Regina Saskatchewan — A policy fellow with the Frontier Centre for Public Policy says the City of Regina needs to rethink its urban planning model or risk driving up house prices even further.
It comes in a report released this week by the centre, focusing on housing prices and the standard of living in Regina.
The report’s author, American analyst Wendell Cox, believes the city is using a housing strategy that “very strictly controls development.”
“That’s the real big problem,” he said.
“We have moved from a situation where the market delivers lots and housing sort of based upon market conditions, to a situation where it is done by a plan.”
If the soaring cost of housing in the Queen City isn’t addressed soon, the benefits of Saskatchewan’s recent prosperity could well be lost, Cox said.
The problem, he said, lies in an unwillingness — or in some cases incapability — of some cities to expand outwards.
Cities that opt for urban containment, such as Vancouver or Portland, tend to be those that witness the highest housing costs, he said.
“For the first 15 years of the Portland urban containment model, ... housing affordability was really fine, because what they did is they made sure they had a huge supply of land for development,” Cox said.
But by 1995, the land had been used up and housing costs in the city soared.
“If you draw the urban growth boundary far enough away that it does not destroy the competitive market for land, that’s fine,” Cox said.
But, if you don’t, he said, housing costs go up and people — and the economy — suffer.
“With the urban containment model, (people) live in smaller houses on smaller lots and they pay more for it and have less money,” Cox said.
“That means there’s less money that is spent on other goods and services that can create jobs.”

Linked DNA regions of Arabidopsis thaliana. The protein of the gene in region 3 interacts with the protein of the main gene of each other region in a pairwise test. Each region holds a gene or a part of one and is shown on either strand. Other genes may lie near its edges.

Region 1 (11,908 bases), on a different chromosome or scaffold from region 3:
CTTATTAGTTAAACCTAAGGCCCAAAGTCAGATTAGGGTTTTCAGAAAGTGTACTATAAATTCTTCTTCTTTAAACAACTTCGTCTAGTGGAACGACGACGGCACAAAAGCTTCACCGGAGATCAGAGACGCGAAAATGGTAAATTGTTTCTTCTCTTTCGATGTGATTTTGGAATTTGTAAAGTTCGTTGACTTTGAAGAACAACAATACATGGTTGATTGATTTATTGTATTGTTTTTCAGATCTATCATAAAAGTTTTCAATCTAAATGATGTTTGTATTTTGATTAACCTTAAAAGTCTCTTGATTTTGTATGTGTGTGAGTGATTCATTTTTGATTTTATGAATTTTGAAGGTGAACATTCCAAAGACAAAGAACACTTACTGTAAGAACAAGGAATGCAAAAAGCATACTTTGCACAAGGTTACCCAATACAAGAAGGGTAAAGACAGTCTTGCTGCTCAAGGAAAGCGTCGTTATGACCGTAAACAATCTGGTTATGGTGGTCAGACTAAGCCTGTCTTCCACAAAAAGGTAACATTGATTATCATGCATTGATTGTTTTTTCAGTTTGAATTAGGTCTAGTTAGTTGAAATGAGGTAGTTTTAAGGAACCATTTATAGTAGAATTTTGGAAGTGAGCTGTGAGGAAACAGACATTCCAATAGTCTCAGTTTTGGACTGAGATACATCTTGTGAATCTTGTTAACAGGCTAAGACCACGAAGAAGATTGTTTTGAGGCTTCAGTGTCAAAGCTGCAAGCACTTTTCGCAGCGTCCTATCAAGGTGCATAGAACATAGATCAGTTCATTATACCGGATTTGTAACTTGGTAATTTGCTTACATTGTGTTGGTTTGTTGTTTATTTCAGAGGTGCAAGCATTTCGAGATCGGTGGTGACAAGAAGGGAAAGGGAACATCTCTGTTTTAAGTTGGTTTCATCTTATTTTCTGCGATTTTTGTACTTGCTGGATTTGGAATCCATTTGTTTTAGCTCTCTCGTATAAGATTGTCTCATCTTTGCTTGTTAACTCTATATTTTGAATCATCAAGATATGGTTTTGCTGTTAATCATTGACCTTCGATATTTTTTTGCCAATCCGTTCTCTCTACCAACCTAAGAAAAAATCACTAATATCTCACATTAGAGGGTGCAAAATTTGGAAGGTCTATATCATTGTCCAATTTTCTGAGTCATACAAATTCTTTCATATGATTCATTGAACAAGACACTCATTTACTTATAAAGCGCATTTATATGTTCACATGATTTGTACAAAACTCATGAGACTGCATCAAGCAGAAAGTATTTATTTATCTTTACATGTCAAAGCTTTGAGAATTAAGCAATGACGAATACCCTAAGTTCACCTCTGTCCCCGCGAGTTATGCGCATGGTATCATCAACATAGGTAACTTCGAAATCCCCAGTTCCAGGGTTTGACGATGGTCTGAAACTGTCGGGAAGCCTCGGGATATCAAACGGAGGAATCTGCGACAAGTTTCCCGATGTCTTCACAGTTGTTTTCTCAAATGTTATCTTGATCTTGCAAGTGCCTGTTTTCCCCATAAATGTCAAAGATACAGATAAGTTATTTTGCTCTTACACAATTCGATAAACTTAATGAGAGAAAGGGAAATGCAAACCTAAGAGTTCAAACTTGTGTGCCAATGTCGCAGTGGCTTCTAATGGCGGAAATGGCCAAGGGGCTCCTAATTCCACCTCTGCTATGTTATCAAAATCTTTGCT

But while house prices may indeed go down with an increased supply, the equation is not so simple, said Simon Enoch, director of the Canadian Centre for Policy Alternatives Saskatchewan.
“The question is ... do the costs of continuing sprawl outweigh the benefits?” Enoch said.
With expansive sprawl come increased transportation costs for families and a higher cost of infrastructure for municipalities, he said.
“That’s because (with) established neighborhoods, the infrastructure already exists, so it’s much easier to upgrade, whereas suburban areas you have to start from scratch,” Enoch said.
And some Canadian cities — like Halifax and some suburbs of Toronto — are finding out that the cost of maintaining suburbs can be more than what the city brings in in revenues, Enoch said.
“The City of Halifax established that costs of supplying services to low-density suburbs is actually three times more expensive than supplying the same services and infrastructure to high-density areas,” he said.
And while letting the market decide housing costs can mean lower prices, there’s also the potential for chaos in line with that seen in the United States in recent years, Enoch said.
“So I think there has to be some measure of planning,” he said.
“I guess it’s just trying to strike the right balance.”